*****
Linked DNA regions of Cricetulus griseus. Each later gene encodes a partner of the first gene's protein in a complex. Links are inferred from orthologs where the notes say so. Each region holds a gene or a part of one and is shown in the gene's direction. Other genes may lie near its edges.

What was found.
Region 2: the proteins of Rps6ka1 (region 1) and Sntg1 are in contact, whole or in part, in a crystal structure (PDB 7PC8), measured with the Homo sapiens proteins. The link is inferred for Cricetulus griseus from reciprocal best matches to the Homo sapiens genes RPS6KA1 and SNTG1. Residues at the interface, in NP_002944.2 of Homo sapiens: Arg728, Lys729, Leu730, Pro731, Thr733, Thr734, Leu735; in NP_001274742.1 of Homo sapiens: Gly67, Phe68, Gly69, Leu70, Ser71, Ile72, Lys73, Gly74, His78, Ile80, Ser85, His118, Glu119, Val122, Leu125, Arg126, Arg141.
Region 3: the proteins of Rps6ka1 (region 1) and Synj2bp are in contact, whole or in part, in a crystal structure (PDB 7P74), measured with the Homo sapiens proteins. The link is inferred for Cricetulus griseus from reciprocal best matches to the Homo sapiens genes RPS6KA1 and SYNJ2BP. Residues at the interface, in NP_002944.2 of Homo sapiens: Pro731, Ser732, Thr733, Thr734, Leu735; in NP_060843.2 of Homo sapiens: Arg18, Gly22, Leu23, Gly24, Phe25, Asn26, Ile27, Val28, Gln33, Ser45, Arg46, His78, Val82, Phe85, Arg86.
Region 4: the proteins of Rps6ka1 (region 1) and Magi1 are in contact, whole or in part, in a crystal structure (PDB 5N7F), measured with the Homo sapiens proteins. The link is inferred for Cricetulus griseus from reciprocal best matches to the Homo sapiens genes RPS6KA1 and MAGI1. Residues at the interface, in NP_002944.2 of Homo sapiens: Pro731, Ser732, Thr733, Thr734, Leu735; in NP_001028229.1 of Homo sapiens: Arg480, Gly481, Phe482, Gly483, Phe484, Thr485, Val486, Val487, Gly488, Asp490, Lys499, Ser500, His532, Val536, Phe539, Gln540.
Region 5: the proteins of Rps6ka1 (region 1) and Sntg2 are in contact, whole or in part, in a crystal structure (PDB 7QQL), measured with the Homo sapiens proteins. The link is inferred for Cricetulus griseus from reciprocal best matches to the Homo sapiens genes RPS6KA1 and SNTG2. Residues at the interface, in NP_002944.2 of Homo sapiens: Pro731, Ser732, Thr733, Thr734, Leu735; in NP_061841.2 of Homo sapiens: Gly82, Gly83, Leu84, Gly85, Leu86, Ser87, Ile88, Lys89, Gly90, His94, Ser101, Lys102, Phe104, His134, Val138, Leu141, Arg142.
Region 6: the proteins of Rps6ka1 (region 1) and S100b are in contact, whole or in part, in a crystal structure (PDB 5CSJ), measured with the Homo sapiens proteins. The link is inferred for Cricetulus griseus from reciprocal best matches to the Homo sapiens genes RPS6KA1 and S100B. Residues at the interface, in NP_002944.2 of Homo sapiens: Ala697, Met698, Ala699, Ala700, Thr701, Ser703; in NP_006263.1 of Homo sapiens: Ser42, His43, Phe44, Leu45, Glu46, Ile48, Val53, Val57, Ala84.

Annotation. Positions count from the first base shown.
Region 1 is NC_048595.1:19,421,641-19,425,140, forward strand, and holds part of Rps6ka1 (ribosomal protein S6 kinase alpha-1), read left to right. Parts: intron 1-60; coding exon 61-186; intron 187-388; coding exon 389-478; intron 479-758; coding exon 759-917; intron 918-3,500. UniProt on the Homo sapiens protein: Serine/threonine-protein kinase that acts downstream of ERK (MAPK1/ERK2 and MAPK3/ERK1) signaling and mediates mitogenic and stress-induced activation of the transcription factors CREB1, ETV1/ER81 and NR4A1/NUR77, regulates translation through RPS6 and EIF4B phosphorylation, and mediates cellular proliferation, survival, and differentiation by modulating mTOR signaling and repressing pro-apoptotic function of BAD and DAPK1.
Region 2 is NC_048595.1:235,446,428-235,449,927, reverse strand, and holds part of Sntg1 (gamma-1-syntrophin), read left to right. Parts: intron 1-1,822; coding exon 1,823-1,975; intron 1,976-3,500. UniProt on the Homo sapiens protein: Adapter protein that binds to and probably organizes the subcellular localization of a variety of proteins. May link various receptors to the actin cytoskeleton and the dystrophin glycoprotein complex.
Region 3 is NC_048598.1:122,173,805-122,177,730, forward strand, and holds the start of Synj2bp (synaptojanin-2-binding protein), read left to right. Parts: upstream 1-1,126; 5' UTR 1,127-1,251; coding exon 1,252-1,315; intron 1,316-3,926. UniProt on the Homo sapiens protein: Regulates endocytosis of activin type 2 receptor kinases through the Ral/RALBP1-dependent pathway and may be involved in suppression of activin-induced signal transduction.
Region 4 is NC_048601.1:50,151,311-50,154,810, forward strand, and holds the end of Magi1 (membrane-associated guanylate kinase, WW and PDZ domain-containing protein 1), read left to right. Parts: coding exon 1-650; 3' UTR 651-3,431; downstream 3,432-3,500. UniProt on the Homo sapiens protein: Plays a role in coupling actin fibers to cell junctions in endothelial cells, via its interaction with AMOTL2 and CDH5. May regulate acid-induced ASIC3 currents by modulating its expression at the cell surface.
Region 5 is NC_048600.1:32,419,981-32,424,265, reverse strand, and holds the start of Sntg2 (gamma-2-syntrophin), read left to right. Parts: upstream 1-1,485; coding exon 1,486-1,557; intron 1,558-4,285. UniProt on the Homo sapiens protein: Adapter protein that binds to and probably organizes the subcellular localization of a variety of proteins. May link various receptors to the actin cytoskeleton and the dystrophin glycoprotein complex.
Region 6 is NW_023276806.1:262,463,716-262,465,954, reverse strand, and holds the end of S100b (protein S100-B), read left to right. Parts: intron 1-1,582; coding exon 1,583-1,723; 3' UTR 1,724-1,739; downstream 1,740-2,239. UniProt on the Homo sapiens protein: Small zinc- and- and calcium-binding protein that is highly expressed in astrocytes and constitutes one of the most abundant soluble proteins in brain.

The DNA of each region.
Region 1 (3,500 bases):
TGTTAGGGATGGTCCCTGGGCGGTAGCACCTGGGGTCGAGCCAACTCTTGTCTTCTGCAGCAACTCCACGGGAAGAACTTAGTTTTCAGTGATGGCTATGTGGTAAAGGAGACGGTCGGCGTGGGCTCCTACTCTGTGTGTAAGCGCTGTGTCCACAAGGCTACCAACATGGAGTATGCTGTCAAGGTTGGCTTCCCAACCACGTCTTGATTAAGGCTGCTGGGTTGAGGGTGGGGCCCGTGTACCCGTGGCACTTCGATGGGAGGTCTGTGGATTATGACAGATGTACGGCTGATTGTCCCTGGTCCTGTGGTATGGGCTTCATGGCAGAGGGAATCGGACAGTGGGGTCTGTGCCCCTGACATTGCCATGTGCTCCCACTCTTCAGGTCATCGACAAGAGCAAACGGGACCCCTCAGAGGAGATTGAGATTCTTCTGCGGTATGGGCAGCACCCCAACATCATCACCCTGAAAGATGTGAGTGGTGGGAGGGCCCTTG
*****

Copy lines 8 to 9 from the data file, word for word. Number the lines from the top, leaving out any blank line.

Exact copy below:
Annotation. Positions count from the first base shown.
Region 1 is NC_048595.1:19,421,641-19,425,140, forward strand, and holds part of Rps6ka1 (ribosomal protein S6 kinase alpha-1), read left to right. Parts: intron 1-60; coding exon 61-186; intron 187-388; coding exon 389-478; intron 479-758; coding exon 759-917; intron 918-3,500. UniProt on the Homo sapiens protein: Serine/threonine-protein kinase that acts downstream of ERK (MAPK1/ERK2 and MAPK3/ERK1) signaling and mediates mitogenic and stress-induced activation of the transcription factors CREB1, ETV1/ER81 and NR4A1/NUR77, regulates translation through RPS6 and EIF4B phosphorylation, and mediates cellular proliferation, survival, and differentiation by modulating mTOR signaling and repressing pro-apoptotic function of BAD and DAPK1.